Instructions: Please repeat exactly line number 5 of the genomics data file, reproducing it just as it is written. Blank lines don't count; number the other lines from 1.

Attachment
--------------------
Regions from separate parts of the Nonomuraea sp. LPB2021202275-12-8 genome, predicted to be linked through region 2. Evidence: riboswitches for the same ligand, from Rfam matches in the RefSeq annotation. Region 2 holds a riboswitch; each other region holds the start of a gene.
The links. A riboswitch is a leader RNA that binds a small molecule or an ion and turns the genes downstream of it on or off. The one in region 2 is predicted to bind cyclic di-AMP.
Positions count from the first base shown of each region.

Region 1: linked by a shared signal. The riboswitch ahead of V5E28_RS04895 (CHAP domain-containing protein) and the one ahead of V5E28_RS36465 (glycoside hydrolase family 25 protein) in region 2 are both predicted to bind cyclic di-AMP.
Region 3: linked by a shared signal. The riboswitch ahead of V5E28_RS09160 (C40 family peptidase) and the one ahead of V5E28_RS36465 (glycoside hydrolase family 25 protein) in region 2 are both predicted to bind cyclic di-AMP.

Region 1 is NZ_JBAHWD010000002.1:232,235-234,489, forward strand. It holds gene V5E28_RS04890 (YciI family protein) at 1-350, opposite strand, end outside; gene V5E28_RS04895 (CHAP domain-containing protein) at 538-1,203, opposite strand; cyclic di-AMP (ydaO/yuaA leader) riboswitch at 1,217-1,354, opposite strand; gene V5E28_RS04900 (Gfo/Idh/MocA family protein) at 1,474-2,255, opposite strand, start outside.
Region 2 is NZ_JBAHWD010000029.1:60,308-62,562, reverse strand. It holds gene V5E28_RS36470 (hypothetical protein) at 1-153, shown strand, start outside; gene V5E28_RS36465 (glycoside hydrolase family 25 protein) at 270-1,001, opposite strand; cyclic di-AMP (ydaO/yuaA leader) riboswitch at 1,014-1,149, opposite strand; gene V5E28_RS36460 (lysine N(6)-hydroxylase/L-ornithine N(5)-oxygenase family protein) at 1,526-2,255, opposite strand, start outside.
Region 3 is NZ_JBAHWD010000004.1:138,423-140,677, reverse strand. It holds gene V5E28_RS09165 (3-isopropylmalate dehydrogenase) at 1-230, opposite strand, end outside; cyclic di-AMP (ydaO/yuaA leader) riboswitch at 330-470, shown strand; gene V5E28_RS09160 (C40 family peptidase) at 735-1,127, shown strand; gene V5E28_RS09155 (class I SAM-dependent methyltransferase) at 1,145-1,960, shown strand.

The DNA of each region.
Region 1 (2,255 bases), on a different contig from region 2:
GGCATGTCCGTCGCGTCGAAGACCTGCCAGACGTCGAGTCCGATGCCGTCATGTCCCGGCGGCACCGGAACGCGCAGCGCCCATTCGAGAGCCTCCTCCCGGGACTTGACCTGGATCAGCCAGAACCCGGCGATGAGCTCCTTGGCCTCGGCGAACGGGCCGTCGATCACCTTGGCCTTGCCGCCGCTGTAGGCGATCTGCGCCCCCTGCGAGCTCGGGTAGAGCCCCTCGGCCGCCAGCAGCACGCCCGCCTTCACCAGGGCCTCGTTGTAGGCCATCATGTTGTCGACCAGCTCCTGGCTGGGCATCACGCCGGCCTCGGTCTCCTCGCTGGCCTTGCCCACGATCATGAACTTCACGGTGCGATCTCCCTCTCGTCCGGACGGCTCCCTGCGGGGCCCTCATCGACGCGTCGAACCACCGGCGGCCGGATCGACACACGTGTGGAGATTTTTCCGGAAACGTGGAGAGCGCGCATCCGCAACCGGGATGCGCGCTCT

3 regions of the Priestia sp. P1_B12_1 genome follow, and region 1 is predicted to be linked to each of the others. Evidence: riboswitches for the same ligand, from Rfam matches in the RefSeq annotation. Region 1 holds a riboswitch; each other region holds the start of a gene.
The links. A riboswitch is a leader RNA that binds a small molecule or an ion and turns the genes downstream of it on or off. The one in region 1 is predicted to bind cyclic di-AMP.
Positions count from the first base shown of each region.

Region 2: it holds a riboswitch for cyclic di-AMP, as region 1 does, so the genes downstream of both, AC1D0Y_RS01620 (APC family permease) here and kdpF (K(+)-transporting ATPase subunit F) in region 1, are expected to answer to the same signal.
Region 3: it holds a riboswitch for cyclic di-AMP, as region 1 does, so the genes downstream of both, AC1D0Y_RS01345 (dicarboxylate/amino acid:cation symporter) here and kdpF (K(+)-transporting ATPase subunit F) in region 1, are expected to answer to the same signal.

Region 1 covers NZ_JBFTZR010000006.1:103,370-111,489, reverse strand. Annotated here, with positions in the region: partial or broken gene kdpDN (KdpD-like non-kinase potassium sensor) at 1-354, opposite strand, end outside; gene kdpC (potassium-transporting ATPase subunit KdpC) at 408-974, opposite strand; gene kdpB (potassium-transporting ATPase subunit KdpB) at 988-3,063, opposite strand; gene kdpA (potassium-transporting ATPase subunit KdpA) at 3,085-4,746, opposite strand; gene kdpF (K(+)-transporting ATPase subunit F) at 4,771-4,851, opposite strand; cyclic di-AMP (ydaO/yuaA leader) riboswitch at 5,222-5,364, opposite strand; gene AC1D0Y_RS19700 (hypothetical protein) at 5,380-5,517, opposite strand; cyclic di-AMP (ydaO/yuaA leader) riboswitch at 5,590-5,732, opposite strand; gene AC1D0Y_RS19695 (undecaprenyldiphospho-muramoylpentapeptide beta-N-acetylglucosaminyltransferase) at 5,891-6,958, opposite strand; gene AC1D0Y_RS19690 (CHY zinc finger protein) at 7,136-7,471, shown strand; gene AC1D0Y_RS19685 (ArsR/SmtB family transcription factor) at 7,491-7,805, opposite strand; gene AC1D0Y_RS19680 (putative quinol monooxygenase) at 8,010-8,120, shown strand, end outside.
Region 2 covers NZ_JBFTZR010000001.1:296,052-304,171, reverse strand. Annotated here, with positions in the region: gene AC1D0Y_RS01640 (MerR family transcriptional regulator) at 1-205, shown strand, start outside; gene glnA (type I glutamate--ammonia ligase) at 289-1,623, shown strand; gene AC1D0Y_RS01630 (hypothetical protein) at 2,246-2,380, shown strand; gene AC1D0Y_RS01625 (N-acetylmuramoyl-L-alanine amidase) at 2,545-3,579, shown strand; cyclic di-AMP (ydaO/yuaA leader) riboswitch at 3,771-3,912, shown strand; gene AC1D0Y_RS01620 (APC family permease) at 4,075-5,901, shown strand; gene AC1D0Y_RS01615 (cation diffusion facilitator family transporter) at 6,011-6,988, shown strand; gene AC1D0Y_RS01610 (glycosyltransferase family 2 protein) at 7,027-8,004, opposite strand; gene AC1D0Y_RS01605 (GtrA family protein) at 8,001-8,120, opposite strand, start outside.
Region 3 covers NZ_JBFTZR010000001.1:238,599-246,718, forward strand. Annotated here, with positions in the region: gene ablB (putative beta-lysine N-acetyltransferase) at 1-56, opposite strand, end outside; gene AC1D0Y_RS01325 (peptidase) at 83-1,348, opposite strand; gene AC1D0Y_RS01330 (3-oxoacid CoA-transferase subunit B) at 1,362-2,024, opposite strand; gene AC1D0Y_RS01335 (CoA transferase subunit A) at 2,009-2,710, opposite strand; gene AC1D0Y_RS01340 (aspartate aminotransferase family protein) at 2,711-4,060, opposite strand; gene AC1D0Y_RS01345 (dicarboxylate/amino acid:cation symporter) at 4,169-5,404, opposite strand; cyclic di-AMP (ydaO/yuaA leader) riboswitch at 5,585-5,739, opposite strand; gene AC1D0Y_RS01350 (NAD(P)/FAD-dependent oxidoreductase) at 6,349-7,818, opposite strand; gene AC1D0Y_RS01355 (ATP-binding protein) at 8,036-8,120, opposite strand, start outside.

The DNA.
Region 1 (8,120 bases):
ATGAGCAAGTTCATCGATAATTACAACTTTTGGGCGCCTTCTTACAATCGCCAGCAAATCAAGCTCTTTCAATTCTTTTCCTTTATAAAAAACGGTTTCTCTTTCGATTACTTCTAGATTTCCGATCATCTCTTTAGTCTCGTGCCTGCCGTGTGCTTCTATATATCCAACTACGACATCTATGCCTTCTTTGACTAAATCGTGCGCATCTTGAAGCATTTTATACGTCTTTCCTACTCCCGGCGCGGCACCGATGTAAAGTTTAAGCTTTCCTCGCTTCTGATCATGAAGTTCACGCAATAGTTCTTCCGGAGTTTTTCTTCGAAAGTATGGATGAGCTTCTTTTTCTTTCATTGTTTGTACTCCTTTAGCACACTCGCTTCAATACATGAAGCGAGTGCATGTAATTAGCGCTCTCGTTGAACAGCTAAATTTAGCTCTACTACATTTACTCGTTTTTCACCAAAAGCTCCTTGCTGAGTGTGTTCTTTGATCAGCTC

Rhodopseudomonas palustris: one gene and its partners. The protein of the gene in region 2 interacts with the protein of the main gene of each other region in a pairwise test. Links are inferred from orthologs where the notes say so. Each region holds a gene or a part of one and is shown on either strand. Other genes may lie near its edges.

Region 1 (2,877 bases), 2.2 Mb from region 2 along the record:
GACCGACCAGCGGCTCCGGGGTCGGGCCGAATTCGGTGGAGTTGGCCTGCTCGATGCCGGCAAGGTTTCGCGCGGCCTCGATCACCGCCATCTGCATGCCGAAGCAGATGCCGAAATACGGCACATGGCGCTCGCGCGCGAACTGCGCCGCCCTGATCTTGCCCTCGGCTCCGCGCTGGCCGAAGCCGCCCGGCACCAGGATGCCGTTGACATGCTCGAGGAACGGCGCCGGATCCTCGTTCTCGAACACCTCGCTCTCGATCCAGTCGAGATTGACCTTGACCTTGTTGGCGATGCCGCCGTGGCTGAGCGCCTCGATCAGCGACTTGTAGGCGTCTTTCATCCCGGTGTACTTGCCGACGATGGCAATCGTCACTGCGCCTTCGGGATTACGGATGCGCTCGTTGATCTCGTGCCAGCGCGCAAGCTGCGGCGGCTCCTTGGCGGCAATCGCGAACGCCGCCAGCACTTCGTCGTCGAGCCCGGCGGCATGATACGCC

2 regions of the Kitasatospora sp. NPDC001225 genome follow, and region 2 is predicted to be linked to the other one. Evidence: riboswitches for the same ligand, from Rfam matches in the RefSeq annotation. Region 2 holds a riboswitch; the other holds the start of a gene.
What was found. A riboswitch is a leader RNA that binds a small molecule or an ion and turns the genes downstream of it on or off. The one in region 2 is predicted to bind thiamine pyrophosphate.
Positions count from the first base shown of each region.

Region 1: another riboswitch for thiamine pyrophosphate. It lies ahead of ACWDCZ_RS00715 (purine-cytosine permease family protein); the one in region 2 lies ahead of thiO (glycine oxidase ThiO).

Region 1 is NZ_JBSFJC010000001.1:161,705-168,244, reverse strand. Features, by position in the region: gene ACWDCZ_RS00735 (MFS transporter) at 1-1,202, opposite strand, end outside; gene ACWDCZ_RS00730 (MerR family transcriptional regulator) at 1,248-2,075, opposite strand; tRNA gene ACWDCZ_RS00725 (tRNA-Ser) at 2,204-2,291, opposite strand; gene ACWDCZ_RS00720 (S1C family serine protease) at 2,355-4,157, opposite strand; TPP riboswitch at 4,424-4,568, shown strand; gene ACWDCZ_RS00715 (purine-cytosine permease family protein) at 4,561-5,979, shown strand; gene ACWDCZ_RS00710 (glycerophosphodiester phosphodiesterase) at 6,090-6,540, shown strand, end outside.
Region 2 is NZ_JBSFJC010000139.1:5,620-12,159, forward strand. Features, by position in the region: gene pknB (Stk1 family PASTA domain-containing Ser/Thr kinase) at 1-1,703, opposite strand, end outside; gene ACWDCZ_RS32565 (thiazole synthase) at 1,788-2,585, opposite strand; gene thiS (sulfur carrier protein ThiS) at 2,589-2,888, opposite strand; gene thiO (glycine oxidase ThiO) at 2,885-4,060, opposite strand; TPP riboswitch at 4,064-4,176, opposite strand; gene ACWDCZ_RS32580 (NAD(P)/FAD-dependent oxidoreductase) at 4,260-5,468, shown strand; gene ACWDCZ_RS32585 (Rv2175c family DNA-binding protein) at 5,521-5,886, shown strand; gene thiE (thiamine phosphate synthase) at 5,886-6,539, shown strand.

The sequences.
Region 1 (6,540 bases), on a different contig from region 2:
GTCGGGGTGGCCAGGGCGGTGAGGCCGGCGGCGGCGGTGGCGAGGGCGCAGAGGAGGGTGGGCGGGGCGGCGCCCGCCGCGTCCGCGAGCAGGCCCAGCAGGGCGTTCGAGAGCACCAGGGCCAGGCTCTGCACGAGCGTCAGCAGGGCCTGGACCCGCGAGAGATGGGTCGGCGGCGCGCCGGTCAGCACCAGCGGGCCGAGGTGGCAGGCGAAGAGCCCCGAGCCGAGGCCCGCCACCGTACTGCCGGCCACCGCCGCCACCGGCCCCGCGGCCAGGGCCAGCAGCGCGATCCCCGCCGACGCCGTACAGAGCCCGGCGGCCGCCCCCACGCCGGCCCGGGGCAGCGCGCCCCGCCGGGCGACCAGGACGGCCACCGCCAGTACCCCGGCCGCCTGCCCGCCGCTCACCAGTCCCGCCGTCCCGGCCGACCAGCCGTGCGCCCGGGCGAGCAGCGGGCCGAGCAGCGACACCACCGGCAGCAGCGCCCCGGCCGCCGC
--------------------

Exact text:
Region 3: linked by a shared signal. The riboswitch ahead of V5E28_RS09160 (C40 family peptidase) and the one ahead of V5E28_RS36465 (glycoside hydrolase family 25 protein) in region 2 are both predicted to bind cyclic di-AMP.